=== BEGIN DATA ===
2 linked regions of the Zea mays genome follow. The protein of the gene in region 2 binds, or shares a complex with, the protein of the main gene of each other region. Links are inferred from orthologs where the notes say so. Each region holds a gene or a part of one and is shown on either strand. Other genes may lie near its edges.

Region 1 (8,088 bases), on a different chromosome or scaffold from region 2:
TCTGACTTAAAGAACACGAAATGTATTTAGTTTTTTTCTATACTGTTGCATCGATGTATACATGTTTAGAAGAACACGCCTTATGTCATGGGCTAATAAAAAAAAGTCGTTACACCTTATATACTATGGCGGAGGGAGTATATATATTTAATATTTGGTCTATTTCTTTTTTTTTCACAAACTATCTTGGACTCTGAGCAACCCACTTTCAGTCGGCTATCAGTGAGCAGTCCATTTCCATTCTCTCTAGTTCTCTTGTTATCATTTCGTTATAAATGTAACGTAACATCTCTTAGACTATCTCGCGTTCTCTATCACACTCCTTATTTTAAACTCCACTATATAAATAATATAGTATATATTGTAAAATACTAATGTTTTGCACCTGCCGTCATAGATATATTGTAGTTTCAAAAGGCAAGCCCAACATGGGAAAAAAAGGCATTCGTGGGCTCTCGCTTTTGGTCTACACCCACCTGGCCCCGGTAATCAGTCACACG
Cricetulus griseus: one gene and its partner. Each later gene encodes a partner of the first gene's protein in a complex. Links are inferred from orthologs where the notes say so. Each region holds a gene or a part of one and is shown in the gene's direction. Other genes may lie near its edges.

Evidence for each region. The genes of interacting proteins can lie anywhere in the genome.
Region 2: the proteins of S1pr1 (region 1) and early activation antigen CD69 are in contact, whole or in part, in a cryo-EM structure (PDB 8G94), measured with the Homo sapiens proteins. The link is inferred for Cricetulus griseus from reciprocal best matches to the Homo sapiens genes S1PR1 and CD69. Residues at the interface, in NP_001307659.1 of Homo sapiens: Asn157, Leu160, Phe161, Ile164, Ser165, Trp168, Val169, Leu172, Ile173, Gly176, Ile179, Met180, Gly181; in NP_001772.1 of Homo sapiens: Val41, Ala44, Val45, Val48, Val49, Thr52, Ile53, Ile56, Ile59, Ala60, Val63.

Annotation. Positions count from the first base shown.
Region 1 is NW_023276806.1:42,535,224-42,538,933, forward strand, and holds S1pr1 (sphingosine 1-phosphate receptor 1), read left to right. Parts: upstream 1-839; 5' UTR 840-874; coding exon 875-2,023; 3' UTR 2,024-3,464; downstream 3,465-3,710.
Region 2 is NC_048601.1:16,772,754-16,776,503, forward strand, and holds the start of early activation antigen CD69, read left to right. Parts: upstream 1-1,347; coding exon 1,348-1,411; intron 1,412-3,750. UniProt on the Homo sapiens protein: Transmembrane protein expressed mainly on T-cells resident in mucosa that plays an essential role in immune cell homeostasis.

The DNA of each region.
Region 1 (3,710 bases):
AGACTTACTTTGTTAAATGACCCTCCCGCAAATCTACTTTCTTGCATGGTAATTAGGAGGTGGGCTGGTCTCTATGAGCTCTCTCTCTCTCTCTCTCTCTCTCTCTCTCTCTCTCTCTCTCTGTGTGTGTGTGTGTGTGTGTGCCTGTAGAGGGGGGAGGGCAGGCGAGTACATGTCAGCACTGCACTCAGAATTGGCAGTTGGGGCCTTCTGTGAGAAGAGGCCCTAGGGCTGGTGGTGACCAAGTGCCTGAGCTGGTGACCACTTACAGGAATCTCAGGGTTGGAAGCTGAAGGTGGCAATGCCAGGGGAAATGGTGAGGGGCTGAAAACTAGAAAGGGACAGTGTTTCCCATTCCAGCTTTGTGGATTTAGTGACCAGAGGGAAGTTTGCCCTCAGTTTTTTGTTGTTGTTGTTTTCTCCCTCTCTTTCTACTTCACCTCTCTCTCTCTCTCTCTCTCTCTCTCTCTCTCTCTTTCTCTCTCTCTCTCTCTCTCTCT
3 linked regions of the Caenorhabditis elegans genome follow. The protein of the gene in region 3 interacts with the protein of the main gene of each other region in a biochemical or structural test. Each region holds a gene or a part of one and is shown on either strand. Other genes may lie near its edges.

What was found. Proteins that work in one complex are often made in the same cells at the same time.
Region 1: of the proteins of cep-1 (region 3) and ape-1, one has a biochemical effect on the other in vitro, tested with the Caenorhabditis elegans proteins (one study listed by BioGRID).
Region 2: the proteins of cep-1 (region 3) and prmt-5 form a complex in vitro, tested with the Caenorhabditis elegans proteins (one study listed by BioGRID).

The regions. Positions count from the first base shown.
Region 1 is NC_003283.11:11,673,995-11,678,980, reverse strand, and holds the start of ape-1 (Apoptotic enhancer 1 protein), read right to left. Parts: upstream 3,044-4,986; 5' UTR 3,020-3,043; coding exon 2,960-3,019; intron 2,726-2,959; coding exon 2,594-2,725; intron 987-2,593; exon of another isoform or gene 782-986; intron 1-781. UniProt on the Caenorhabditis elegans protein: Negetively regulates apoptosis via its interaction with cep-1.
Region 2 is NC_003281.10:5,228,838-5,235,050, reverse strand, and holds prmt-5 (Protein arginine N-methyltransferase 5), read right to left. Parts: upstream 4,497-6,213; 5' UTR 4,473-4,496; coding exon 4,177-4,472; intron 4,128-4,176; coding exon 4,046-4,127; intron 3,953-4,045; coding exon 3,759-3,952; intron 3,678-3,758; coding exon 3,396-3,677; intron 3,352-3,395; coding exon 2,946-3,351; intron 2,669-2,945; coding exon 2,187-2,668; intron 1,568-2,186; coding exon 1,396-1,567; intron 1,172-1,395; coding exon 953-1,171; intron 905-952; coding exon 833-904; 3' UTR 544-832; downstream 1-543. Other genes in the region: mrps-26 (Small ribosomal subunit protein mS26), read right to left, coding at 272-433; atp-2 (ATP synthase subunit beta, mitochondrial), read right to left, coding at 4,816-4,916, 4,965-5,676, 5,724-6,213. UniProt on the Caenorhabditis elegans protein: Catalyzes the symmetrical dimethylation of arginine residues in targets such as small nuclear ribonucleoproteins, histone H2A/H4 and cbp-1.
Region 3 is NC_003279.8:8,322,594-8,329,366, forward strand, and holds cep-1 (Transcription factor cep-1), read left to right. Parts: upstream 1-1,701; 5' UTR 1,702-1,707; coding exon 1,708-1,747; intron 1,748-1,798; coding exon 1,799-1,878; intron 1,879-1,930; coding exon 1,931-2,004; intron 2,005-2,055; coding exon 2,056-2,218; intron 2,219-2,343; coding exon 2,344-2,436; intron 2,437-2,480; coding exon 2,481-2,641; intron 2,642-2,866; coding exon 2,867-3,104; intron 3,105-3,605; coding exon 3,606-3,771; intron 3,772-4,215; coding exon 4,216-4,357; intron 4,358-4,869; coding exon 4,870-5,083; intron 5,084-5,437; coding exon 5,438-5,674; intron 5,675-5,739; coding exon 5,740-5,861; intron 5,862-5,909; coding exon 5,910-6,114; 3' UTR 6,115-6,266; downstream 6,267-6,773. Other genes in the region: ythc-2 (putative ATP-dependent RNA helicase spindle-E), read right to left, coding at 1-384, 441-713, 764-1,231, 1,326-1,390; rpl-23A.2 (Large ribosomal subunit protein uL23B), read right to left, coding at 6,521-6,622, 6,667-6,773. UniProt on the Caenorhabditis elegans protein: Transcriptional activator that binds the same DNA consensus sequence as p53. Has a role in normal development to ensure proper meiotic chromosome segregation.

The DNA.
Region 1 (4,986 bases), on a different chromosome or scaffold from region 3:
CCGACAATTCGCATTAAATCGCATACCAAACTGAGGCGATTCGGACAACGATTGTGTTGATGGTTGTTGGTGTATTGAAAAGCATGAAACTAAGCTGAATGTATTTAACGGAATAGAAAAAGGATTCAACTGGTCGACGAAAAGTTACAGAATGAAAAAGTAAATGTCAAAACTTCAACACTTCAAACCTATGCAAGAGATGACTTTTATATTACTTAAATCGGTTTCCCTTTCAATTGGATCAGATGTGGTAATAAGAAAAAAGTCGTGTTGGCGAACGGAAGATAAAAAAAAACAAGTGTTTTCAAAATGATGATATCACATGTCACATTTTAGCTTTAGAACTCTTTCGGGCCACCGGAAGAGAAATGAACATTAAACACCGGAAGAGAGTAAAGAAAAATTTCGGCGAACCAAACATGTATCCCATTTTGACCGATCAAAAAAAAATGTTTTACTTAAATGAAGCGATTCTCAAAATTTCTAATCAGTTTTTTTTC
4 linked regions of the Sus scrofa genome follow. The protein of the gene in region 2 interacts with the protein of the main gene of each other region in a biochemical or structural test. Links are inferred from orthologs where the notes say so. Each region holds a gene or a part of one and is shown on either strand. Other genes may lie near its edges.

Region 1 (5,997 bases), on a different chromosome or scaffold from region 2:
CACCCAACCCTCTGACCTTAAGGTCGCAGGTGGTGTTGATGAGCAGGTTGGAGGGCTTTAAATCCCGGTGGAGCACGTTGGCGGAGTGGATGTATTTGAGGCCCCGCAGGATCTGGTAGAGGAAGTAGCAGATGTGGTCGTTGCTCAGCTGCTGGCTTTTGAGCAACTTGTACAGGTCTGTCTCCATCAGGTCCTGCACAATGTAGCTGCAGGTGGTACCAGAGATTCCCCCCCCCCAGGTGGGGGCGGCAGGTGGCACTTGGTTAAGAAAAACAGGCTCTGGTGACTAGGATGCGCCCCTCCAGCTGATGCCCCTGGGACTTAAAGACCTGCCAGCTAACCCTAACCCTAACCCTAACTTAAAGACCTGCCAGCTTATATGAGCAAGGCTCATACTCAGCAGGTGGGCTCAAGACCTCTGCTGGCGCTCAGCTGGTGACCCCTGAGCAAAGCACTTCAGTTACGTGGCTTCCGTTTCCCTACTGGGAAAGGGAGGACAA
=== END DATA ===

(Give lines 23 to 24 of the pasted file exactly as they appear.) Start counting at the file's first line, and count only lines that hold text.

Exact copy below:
CCGACAATTCGCATTAAATCGCATACCAAACTGAGGCGATTCGGACAACGATTGTGTTGATGGTTGTTGGTGTATTGAAAAGCATGAAACTAAGCTGAATGTATTTAACGGAATAGAAAAAGGATTCAACTGGTCGACGAAAAGTTACAGAATGAAAAAGTAAATGTCAAAACTTCAACACTTCAAACCTATGCAAGAGATGACTTTTATATTACTTAAATCGGTTTCCCTTTCAATTGGATCAGATGTGGTAATAAGAAAAAAGTCGTGTTGGCGAACGGAAGATAAAAAAAAACAAGTGTTTTCAAAATGATGATATCACATGTCACATTTTAGCTTTAGAACTCTTTCGGGCCACCGGAAGAGAAATGAACATTAAACACCGGAAGAGAGTAAAGAAAAATTTCGGCGAACCAAACATGTATCCCATTTTGACCGATCAAAAAAAAATGTTTTACTTAAATGAAGCGATTCTCAAAATTTCTAATCAGTTTTTTTTC
4 linked regions of the Sus scrofa genome follow. The protein of the gene in region 2 interacts with the protein of the main gene of each other region in a biochemical or structural test. Links are inferred from orthologs where the notes say so. Each region holds a gene or a part of one and is shown on either strand. Other genes may lie near its edges.